I am not that interested in debating Peter's new book ["Crisis of Zionism"], which I've just finished reading, because I find his recounting of recent Middle East history one-sided and filled with errors and omissions
Jeffrey Goldberg, J Street Big Takes a Serious Shot at Peter Beinart's Call for Boycott, March 19, 2012
In Peter Beinart’s False Prophecy, Bret Stephens describes Beinart's book--which claims the Israeli occupation alienates young American Jews--"is sloppy with facts and emotionally contrived. To illustrate his claim of what is either sloppiness excessive liberty in interpretation, Stephens offers some examples of errors:
This follows Rick Richman's The Crisis of Peter Beinart, where he illustrates how Beinart twisted a quote by Jabotinsky 180 degrees from its actually meaning, in an effort to smear both Jabotinsky and Netanyahu.
There’s more of this. Much more. In fact, the errors in Beinart’s book pile up at such a rate that they become almost impossible to track.
- Elasticity of attribution:
Describing the effects of Israel’s policy toward Gaza after Hamas’s election in 2006, Beinart writes that “the blockade shattered [Gaza’s] economy. By 2008, 90 percent of Gaza’s industrial complex had closed.” The source of this claim is a study conducted by the IMF—in 2003.
- Of omission:
Beinart quotes former Israeli foreign minister Shlomo Ben-Ami telling Democracy Now’s Amy Goodman that “If I were a Palestinian, I would have rejected Camp David as well.” Yet Ben-Ami said in the same interview that Yasser Arafat “was morally, psychologically, physically incapable of accepting the moral legitimacy of a Jewish state, regardless of its borders or whatever.” This goes unquoted. I suspect that’s because Beinart found it in The Israel Lobby  by political scientists John Mearsheimer and Stephen Walt, which also quotes the first part of Ben-Ami’s statement but not the second.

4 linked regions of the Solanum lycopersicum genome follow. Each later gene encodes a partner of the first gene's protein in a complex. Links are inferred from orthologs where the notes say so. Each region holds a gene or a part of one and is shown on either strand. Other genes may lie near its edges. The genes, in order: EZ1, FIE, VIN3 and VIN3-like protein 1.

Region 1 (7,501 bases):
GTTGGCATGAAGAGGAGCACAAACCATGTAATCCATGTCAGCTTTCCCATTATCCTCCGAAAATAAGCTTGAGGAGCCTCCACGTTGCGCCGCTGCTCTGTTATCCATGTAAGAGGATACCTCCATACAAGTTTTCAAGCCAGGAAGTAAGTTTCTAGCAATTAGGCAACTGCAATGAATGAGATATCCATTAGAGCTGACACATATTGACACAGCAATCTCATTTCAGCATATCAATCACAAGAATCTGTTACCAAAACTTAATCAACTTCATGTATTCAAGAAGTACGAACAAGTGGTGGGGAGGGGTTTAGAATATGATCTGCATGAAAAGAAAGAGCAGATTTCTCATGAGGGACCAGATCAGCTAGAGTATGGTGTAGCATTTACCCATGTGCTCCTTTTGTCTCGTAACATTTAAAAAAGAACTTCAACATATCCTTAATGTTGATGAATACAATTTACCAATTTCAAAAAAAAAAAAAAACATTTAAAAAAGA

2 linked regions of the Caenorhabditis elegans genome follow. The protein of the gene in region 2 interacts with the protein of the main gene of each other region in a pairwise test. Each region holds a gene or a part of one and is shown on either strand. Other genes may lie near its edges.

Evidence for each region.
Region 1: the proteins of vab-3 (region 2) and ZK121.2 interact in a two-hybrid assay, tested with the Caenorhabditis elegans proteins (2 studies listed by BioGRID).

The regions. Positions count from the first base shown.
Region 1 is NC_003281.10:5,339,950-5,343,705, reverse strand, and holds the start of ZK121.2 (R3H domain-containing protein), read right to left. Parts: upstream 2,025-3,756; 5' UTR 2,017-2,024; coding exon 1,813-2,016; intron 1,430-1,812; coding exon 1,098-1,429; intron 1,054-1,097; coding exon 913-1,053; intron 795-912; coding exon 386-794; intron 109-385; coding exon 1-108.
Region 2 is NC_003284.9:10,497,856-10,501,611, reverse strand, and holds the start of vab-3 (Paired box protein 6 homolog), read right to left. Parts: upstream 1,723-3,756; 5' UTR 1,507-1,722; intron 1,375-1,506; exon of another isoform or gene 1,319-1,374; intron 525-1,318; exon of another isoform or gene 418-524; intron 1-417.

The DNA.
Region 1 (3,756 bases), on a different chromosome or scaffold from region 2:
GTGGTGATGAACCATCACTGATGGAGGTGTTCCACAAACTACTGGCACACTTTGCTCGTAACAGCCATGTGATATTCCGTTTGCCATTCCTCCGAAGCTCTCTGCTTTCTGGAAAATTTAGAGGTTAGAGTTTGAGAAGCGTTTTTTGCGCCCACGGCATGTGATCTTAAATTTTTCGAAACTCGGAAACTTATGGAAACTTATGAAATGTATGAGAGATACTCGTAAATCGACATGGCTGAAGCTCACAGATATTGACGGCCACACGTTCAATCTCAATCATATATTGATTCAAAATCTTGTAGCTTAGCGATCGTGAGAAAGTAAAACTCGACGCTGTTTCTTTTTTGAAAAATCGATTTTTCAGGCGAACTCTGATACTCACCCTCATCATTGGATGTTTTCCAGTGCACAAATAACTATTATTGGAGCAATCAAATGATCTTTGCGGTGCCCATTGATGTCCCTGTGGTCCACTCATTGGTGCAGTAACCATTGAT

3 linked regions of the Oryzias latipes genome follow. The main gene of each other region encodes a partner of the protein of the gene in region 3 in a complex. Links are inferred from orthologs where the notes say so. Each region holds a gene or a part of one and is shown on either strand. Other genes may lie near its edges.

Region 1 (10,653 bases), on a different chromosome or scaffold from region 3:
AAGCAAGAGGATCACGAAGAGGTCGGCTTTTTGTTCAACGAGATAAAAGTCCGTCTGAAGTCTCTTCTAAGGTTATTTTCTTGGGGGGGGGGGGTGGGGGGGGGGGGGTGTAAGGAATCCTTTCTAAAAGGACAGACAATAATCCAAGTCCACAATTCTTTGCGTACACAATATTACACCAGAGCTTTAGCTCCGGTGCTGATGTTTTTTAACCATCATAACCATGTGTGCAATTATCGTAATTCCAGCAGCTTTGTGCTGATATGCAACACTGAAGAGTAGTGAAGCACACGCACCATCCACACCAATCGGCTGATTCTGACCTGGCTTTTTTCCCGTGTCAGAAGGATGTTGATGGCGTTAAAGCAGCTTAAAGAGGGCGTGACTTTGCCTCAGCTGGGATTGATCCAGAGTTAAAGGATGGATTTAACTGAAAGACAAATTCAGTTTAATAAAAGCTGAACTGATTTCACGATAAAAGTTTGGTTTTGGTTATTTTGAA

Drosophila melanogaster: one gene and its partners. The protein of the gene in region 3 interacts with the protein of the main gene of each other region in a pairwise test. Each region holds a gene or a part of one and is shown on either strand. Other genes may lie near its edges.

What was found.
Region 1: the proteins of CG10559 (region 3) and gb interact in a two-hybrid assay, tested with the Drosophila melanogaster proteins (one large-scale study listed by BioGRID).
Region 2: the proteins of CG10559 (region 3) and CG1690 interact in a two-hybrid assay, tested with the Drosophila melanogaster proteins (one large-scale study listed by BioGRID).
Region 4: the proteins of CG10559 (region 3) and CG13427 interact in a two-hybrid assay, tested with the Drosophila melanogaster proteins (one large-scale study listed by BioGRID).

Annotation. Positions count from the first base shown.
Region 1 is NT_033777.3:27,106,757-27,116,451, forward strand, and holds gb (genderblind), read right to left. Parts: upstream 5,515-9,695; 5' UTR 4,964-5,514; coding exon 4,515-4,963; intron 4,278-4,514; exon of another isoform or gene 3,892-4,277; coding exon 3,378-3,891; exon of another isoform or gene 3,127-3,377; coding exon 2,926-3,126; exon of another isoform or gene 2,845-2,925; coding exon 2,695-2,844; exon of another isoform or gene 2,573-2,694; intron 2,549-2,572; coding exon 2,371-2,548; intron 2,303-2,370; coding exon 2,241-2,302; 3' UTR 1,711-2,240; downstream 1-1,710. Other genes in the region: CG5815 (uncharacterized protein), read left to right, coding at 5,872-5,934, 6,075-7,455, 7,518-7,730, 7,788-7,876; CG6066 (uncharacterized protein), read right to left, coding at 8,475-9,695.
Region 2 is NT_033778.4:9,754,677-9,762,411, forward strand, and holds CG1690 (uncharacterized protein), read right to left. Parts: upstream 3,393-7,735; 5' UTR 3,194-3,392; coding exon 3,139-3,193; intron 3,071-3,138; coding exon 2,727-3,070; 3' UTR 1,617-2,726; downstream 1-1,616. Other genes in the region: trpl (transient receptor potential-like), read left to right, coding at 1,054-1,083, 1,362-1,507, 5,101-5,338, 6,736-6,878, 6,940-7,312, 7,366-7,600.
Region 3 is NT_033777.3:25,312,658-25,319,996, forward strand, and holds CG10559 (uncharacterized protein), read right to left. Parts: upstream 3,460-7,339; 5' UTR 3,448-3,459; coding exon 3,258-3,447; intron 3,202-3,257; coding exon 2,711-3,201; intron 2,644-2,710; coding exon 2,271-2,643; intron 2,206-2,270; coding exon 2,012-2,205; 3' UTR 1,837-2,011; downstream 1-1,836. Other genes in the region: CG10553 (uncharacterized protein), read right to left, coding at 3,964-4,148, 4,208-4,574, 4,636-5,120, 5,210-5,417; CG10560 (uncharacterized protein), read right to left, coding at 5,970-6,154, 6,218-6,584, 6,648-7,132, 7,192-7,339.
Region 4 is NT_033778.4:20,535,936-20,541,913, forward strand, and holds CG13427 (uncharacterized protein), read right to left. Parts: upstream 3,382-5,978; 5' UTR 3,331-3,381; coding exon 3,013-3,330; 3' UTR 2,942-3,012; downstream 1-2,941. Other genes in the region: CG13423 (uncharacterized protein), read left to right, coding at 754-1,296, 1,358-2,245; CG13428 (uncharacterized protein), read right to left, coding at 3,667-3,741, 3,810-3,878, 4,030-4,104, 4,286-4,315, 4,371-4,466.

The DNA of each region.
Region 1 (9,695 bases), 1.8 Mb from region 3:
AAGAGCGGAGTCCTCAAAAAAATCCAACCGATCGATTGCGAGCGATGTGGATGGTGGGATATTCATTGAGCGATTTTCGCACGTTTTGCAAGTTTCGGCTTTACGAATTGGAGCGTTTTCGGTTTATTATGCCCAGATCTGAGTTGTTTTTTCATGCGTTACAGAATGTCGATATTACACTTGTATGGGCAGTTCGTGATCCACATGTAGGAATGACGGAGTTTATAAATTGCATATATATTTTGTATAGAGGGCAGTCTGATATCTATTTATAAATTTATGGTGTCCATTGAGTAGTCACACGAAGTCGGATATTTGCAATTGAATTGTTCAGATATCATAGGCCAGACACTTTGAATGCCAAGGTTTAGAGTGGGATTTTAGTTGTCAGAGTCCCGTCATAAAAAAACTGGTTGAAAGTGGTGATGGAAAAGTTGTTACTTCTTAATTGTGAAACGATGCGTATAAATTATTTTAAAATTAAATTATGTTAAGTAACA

- Of consistency:
Beinart acknowledges that “the populism sweeping the Middle East has unleashed frightening hostility against the Jewish state.” Yet in the same paragraph he writes: “The Egyptian leaders who have emerged in Hosni Mubarak’s wake are not calling for Israel’s destruction, let alone promising to take up arms in the cause.” Maybe Beinart should acquaint himself with the Muslim Brotherhood’s Essam El-Eryah, currently head of the Foreign Affairs Committee in the Egyptian Parliament. “The earthquake of the Arab Spring will mark the end of the Zionist entity,” El-Eryah said recently.
- Of fact:
Returning to the subject of Gaza, Beinart writes that the Strip “remains a place of brutal suffering.” This, he adds, is the case even after Israel eased its blockade following the Turkish flotilla business in 2010.
Really? Here’s what New York Times columnist Nicholas Kristof (whose politics track Beinart’s, but who also visits the places he writes about) had to say on that score in a July 2010 column: “Visiting Gaza persuaded me, to my surprise, that Israel is correct when it denies that there is any full-fledged humanitarian crisis in Gaza. The tunnels have so undermined the Israeli blockade that shops are filled and daily life is considerably easier than when I last visited here two years.”
As Richman points out in allusion to a list assembled by Challah Hu Akbar, an extraordinary array of more than 20 prominent bloggers — left, right, and center — have dissected a Peter Beinart op-ed based on his book.
As Stephens admits, a book about the crisis of Zionism really does need to be written.
The problem is that no one has written it yet.
Technorati Tag: Israel and Zionism and Peter Beinart and The Crisis of Zionism.